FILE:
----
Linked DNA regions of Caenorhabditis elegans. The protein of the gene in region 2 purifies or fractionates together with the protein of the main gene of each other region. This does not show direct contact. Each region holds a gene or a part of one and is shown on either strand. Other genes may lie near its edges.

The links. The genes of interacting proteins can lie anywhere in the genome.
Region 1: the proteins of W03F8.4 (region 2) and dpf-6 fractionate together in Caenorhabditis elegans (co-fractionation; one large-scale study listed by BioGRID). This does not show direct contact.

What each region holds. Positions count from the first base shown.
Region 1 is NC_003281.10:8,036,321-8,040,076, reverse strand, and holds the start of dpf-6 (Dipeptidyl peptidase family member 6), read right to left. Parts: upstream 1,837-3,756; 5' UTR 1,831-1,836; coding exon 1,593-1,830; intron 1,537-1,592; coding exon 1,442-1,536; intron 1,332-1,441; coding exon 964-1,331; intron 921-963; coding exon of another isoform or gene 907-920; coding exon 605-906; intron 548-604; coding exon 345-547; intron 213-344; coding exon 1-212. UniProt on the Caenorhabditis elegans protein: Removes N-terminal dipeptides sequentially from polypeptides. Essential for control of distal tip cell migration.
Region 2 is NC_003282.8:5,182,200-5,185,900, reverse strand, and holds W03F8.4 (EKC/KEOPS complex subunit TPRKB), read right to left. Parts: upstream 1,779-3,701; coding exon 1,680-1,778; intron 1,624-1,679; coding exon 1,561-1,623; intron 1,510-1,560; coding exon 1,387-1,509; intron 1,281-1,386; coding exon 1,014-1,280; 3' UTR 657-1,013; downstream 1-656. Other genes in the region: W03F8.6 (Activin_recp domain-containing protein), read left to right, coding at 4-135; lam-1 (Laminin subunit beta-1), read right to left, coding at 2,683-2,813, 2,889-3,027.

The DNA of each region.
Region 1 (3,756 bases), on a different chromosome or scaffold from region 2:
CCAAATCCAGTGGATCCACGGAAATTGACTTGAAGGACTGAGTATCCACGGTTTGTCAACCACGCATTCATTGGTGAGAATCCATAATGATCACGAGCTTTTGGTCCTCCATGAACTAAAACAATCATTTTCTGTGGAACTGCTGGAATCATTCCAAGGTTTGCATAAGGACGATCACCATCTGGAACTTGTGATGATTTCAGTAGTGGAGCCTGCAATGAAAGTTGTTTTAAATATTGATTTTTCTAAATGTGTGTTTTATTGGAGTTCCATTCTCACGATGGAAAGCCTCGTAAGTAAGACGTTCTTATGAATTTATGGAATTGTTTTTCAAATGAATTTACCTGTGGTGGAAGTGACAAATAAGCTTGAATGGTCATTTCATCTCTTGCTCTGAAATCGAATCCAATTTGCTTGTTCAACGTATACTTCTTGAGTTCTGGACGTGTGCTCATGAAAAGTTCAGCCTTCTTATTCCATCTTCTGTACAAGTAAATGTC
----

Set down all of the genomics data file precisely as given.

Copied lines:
Linked DNA regions of Caenorhabditis elegans. The protein of the gene in region 2 purifies or fractionates together with the protein of the main gene of each other region. This does not show direct contact. Each region holds a gene or a part of one and is shown on either strand. Other genes may lie near its edges.

The links. The genes of interacting proteins can lie anywhere in the genome.
Region 1: the proteins of W03F8.4 (region 2) and dpf-6 fractionate together in Caenorhabditis elegans (co-fractionation; one large-scale study listed by BioGRID). This does not show direct contact.

What each region holds. Positions count from the first base shown.
Region 1 is NC_003281.10:8,036,321-8,040,076, reverse strand, and holds the start of dpf-6 (Dipeptidyl peptidase family member 6), read right to left. Parts: upstream 1,837-3,756; 5' UTR 1,831-1,836; coding exon 1,593-1,830; intron 1,537-1,592; coding exon 1,442-1,536; intron 1,332-1,441; coding exon 964-1,331; intron 921-963; coding exon of another isoform or gene 907-920; coding exon 605-906; intron 548-604; coding exon 345-547; intron 213-344; coding exon 1-212. UniProt on the Caenorhabditis elegans protein: Removes N-terminal dipeptides sequentially from polypeptides. Essential for control of distal tip cell migration.
Region 2 is NC_003282.8:5,182,200-5,185,900, reverse strand, and holds W03F8.4 (EKC/KEOPS complex subunit TPRKB), read right to left. Parts: upstream 1,779-3,701; coding exon 1,680-1,778; intron 1,624-1,679; coding exon 1,561-1,623; intron 1,510-1,560; coding exon 1,387-1,509; intron 1,281-1,386; coding exon 1,014-1,280; 3' UTR 657-1,013; downstream 1-656. Other genes in the region: W03F8.6 (Activin_recp domain-containing protein), read left to right, coding at 4-135; lam-1 (Laminin subunit beta-1), read right to left, coding at 2,683-2,813, 2,889-3,027.

The DNA of each region.
Region 1 (3,756 bases), on a different chromosome or scaffold from region 2:
CCAAATCCAGTGGATCCACGGAAATTGACTTGAAGGACTGAGTATCCACGGTTTGTCAACCACGCATTCATTGGTGAGAATCCATAATGATCACGAGCTTTTGGTCCTCCATGAACTAAAACAATCATTTTCTGTGGAACTGCTGGAATCATTCCAAGGTTTGCATAAGGACGATCACCATCTGGAACTTGTGATGATTTCAGTAGTGGAGCCTGCAATGAAAGTTGTTTTAAATATTGATTTTTCTAAATGTGTGTTTTATTGGAGTTCCATTCTCACGATGGAAAGCCTCGTAAGTAAGACGTTCTTATGAATTTATGGAATTGTTTTTCAAATGAATTTACCTGTGGTGGAAGTGACAAATAAGCTTGAATGGTCATTTCATCTCTTGCTCTGAAATCGAATCCAATTTGCTTGTTCAACGTATACTTCTTGAGTTCTGGACGTGTGCTCATGAAAAGTTCAGCCTTCTTATTCCATCTTCTGTACAAGTAAATGTC